“When kids come up to shake my hand, I back away,” he said.
This town depends on Buchanan and the team he built to light up the scoreboard and carry it through the toughest bust Texas has seen. Aledo is one of more than a hundred Dallas-Fort Worth oil-dependent suburbs stunned by the economic downturn that has accompanied the pandemic.
Under the new rules, if a player is exposed to someone with COVID, shows symptoms or tests positive, they have to stop playing until they pass a medical screening. Aledo’s rules are even stricter. Last week, an Aledo player who tested positive had to self quarantine for two weeks, along with his weight-lifting partner. Several others have already had to stay home from practice because they were exposed to relatives who tested positive.
Senior Sam Forman, 18, a middle linebacker, sat out of practice after his 16-year-old cousin, who lives nearby, tested positive two weeks ago. Forman never had symptoms, and said his cousin — who plays football for a school in Fort Worth — has recovered.
“I wish we were practicing for real,” Forman said, bemoaning the delay in full-contact play during a break in drills Monday, “but we can still get a lot of work in.”
During the break, players sat, stretched and chatted in clusters on the stadium’s artificial turf.
“This is the hardest part right here: Trying to keep them spread out,” Buchanan said.
He worries about his players most when they leave practice to mingle with friends and family. Several left Monday to have breakfast together at Aledo Diner, where they shed their masks to tuck into biscuits and gravy and other dishes listed as “Bearcat Specials.”
“I have a harder time getting the parents to wear masks,” Buchanan said.
The county surrounding Aledo has reported only 982 COVID cases and eight deaths. But about 20 miles east, the county surrounding Fort Worth reported 25,739 cases and 343 deaths. Some parents in the stands Monday wore masks. A few didn’t.
“It’s scary, but I mean, what can we do? Life still goes on. We can’t let this COVID stop us.”
Tiffany Allen, a patient care tech with two sons on the team
Parents said they worried the new pandemic restrictions will hurt not just their sons’ play, but also their college prospects. Many of Aledo’s 65 varsity players, including 42 seniors, have spent years preparing for this season. Others moved to Aledo for the chance to join the team. Some have already committed to powerhouse teams like Louisiana State University.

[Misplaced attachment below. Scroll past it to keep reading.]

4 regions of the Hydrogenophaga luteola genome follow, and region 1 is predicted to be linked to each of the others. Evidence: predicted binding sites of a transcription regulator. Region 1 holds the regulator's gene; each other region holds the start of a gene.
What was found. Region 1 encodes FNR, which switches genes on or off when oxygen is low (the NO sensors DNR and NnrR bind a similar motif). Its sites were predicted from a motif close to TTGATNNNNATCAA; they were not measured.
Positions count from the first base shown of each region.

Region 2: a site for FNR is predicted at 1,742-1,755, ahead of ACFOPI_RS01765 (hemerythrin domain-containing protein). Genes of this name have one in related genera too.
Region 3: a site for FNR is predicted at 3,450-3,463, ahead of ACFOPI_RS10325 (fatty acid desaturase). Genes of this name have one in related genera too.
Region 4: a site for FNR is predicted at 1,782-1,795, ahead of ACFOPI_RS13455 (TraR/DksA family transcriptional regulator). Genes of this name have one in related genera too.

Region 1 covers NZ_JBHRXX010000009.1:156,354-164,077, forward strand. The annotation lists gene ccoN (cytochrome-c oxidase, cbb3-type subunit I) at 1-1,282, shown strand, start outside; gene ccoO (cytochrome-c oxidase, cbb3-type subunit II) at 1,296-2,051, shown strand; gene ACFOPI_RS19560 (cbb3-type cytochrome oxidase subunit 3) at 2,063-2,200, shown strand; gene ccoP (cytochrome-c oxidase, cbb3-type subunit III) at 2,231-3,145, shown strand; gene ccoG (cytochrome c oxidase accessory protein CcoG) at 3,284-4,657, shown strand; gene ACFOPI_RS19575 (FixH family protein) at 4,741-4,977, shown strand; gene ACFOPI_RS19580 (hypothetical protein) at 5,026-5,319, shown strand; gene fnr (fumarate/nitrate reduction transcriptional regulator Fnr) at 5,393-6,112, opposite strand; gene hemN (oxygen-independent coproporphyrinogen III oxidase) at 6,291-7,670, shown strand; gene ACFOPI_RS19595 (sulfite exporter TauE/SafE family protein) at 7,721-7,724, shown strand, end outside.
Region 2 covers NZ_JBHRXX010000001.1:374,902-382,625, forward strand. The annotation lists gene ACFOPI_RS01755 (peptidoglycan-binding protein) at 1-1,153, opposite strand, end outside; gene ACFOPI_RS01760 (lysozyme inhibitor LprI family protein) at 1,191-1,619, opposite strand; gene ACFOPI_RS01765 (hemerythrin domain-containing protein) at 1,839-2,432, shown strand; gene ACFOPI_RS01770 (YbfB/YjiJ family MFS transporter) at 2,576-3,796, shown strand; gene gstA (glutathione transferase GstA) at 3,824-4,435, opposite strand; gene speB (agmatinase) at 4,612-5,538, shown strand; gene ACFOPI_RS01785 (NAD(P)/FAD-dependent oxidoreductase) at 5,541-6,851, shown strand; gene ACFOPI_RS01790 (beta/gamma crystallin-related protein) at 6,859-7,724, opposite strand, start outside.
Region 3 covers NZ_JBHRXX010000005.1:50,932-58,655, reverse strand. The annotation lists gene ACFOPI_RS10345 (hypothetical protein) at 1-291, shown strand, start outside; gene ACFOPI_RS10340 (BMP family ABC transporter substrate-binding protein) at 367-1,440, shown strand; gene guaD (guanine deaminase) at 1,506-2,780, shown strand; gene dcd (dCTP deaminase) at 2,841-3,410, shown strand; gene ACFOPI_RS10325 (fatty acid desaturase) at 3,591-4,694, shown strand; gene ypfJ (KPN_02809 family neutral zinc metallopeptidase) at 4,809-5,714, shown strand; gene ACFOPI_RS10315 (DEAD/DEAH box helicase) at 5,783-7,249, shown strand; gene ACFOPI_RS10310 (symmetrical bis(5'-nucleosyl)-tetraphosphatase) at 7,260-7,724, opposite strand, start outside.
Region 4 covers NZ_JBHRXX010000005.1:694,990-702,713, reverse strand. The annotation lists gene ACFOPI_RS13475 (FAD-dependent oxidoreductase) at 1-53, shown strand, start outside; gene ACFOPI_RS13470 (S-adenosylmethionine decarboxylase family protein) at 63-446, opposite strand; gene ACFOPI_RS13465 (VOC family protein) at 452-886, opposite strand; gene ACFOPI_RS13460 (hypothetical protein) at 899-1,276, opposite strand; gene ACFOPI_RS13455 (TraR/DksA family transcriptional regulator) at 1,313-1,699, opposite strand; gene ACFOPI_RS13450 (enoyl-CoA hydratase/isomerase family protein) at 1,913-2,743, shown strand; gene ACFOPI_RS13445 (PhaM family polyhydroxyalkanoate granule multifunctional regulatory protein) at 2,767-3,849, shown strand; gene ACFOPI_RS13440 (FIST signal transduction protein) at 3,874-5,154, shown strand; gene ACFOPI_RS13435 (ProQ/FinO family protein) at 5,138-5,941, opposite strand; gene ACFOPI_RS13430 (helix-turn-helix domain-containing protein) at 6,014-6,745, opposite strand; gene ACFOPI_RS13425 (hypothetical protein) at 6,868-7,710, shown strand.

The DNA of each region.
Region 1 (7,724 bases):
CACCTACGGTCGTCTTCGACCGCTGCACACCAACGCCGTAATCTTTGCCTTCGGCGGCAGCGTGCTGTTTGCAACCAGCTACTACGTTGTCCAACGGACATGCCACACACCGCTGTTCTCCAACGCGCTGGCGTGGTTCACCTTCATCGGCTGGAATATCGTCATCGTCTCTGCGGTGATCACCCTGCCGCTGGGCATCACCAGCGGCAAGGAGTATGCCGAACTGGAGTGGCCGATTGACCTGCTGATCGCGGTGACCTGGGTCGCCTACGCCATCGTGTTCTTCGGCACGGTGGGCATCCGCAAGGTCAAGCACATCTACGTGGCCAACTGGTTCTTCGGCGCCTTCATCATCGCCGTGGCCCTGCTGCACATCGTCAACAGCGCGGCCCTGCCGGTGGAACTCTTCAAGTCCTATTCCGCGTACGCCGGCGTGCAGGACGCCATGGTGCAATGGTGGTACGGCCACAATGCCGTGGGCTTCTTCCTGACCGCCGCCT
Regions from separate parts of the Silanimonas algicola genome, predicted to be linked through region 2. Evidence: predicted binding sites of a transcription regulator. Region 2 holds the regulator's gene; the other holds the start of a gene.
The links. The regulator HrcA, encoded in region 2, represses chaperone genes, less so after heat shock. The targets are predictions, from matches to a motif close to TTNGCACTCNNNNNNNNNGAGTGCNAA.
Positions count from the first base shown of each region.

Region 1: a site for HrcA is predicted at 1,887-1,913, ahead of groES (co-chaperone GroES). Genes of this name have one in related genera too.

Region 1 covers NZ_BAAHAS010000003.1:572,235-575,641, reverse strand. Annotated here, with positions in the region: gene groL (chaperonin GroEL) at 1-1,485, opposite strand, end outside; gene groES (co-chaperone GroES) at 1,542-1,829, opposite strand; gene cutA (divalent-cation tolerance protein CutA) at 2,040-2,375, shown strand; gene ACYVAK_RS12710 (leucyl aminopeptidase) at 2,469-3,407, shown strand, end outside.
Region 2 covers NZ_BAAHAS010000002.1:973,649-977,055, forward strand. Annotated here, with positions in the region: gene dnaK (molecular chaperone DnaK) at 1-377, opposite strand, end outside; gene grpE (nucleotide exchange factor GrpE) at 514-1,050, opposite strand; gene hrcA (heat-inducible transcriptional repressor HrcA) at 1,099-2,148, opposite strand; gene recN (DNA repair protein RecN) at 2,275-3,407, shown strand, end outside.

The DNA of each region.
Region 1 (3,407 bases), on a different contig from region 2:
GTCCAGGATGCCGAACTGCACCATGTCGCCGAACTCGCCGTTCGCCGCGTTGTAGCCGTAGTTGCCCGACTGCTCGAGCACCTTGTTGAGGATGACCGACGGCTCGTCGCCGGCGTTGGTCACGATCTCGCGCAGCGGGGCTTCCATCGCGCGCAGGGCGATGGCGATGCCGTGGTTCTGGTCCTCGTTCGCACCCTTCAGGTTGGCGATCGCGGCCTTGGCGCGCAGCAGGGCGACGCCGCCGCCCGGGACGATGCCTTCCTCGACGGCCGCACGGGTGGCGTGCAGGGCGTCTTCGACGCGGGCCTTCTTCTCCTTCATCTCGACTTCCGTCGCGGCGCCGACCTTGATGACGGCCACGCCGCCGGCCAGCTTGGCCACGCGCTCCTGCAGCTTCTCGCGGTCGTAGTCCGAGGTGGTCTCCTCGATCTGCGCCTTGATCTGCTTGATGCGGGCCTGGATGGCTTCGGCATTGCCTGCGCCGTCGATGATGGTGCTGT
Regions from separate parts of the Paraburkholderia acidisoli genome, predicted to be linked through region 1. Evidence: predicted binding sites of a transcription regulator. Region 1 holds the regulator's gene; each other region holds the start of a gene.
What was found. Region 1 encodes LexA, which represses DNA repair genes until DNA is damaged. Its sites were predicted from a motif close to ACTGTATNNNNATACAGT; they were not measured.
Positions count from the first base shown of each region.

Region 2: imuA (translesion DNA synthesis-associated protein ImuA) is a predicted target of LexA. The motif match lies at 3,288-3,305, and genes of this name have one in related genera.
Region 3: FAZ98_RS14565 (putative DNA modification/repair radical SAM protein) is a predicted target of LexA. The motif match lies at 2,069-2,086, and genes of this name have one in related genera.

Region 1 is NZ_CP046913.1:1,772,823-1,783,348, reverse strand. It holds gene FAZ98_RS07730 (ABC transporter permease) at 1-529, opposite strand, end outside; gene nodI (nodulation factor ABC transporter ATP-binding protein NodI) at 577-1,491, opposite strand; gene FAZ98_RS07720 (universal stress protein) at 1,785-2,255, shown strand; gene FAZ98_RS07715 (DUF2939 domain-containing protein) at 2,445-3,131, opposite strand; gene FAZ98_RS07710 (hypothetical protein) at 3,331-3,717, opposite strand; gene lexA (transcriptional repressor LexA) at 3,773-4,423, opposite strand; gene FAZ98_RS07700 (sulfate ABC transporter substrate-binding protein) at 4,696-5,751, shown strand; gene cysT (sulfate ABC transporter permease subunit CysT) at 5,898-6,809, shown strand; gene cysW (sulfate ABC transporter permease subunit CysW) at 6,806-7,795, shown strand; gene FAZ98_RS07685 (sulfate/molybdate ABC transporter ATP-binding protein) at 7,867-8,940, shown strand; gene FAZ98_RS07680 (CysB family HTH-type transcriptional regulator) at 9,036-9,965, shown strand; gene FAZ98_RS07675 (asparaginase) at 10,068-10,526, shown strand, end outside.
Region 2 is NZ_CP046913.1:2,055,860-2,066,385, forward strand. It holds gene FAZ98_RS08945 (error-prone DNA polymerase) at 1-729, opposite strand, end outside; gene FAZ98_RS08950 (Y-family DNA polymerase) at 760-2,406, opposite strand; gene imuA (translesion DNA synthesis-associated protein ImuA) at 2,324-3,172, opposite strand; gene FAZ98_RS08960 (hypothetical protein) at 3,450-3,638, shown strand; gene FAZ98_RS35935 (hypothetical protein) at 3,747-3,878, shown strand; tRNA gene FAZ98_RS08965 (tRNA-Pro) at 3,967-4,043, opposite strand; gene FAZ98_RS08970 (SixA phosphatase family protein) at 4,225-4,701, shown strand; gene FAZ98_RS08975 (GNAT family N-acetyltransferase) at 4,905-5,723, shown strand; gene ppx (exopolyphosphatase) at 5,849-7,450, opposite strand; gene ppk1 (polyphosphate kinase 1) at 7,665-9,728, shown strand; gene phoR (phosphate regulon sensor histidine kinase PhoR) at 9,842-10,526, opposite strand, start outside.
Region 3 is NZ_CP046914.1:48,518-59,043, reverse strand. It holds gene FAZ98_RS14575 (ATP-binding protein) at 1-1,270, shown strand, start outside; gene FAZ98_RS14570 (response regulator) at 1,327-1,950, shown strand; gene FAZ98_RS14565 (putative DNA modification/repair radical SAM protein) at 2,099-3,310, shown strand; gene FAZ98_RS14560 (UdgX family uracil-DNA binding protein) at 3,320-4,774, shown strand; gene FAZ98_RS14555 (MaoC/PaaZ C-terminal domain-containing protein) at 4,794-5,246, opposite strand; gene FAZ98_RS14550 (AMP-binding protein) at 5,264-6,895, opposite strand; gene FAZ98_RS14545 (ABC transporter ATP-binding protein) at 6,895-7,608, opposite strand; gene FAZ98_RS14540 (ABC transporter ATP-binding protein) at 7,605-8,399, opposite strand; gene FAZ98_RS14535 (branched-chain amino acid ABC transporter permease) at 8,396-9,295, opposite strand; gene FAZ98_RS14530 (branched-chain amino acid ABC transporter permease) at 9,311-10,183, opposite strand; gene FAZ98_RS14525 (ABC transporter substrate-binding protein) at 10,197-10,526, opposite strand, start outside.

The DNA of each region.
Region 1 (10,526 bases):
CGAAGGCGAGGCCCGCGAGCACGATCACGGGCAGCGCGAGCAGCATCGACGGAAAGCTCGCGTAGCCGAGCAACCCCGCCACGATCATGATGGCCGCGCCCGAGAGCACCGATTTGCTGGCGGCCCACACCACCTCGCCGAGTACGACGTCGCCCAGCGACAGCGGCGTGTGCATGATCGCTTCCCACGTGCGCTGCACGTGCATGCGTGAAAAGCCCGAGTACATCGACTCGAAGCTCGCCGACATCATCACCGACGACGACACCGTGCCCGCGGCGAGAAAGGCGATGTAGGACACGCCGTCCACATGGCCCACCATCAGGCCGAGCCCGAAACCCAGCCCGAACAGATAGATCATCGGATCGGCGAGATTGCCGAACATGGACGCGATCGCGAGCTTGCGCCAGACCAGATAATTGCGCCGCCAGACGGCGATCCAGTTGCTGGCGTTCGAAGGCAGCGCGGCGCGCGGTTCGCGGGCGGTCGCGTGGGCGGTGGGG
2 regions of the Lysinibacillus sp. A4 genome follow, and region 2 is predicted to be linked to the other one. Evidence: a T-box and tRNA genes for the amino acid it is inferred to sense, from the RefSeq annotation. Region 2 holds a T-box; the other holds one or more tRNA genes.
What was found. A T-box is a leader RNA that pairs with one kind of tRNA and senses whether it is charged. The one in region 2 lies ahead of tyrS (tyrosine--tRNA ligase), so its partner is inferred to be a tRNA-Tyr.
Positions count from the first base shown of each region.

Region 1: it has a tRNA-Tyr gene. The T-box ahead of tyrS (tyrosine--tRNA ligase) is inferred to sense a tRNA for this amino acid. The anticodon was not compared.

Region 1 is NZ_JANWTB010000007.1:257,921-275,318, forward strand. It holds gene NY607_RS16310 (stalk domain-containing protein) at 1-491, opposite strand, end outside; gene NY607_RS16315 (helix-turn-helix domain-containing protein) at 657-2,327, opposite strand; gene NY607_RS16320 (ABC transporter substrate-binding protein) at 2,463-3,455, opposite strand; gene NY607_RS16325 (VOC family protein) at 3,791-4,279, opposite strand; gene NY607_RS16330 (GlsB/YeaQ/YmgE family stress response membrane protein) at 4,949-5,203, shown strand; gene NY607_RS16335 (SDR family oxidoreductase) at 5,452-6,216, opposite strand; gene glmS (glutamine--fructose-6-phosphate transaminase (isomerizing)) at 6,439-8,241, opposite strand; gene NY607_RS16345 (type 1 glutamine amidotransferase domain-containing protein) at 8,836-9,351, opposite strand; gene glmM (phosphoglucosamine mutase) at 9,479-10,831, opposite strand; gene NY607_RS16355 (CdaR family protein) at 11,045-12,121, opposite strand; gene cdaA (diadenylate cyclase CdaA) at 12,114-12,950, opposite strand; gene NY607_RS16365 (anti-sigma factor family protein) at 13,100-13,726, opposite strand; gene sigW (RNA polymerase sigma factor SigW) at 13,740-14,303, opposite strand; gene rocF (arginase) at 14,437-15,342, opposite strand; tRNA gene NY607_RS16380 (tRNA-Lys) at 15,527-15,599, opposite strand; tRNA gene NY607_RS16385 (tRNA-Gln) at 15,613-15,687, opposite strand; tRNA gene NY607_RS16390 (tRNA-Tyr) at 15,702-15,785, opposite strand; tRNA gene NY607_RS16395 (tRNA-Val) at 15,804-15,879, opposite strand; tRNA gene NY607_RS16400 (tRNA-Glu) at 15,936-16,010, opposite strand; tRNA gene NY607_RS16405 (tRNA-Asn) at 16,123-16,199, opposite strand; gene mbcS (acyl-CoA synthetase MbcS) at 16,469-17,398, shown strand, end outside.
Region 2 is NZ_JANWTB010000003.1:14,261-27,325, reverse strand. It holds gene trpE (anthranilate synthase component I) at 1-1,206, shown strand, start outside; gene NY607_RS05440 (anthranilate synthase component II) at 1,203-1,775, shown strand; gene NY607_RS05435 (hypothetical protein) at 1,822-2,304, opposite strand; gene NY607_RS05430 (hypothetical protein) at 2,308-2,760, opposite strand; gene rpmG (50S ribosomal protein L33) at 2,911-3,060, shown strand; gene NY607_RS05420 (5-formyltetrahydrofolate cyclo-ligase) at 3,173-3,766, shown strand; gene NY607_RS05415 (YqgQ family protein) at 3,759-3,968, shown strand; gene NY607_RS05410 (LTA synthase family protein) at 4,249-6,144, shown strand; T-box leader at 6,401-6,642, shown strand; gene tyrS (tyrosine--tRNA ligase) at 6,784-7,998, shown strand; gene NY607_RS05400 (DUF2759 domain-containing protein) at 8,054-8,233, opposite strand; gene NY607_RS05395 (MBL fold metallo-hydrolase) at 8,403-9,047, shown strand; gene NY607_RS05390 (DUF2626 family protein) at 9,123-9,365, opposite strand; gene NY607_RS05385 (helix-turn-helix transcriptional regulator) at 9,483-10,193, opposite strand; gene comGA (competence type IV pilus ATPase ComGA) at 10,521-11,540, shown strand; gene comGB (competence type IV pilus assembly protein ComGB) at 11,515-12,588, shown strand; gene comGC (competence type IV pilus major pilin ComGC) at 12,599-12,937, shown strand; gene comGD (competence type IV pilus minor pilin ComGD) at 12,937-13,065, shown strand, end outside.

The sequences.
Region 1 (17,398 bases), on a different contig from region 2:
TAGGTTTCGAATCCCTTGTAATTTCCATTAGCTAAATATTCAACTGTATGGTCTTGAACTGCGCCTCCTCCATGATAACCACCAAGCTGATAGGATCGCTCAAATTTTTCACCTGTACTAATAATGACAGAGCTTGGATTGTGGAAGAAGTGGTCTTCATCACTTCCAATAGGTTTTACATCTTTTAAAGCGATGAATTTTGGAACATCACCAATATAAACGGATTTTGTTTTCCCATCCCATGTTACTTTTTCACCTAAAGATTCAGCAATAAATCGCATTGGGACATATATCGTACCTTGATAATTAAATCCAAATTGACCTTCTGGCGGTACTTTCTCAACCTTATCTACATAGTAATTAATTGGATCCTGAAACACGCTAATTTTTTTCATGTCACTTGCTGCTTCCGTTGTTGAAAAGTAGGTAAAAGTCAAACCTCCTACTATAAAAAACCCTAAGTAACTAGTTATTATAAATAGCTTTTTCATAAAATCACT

“I really wish they would have left it shut down longer and kids would have had a clearer understanding if they’re playing or not,” said Carlos Williams, 44, who works at a freight business and came to watch his 17-year-old son, a linebacker, practice.
Williams said he was concerned that players’ families might get sick.
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“I would have preferred just do business as normal,” said Aaron Valencia, who didn’t wear a mask as he watched his son Eli train to play safety. “I’m not worried about the COVID. It’s good to have these kids out here.”
Valencia said he was laid off from his job as a manager at a chemical company due to the pandemic.
“I know more people who have been laid off than have COVID,” he said.
Sitting in the stands nearby, Calvin Flinta, a U.S. Army veteran who works at the Veteran’s Administration, said he also knows a lot of people who’ve lost their jobs.
“At least we have football,” said Flinta, 48, whose son Logan is a senior hoping to score a football scholarship like his older brother did at the University of Arizona.
“This is his only chance to prove himself,” Flinta said.
Parents said delaying the season made them feel safer. But they debated other changes, like limiting attendance. Many were season ticket holders who hadn’t missed a game in years. Among those watching practice was a man whose son hadn’t even made the team yet — he was only 12, but already played slot, corner and running back.
Tiffany Allen’s eldest, Bryan “B.J.” Allen, 15, is a rising junior who plays safety, while her younger son Jaden Allen, 14, is playing corner as a freshman. Allen, 36, a patient care tech who works nights, plans to attend games just as she did last year.
“I’ll be there front and center with my mask on,” she said. “It’s scary, but I mean, what can we do? Life still goes on. We can’t let this COVID stop us.”
As the varsity players left the field Monday, they replaced their masks and headed for the parking lot. The JV squad and dozens of middle schoolers filed past them onto the field, hoping to prove themselves as morning clouds cleared and the sun appeared, hot and unforgiving.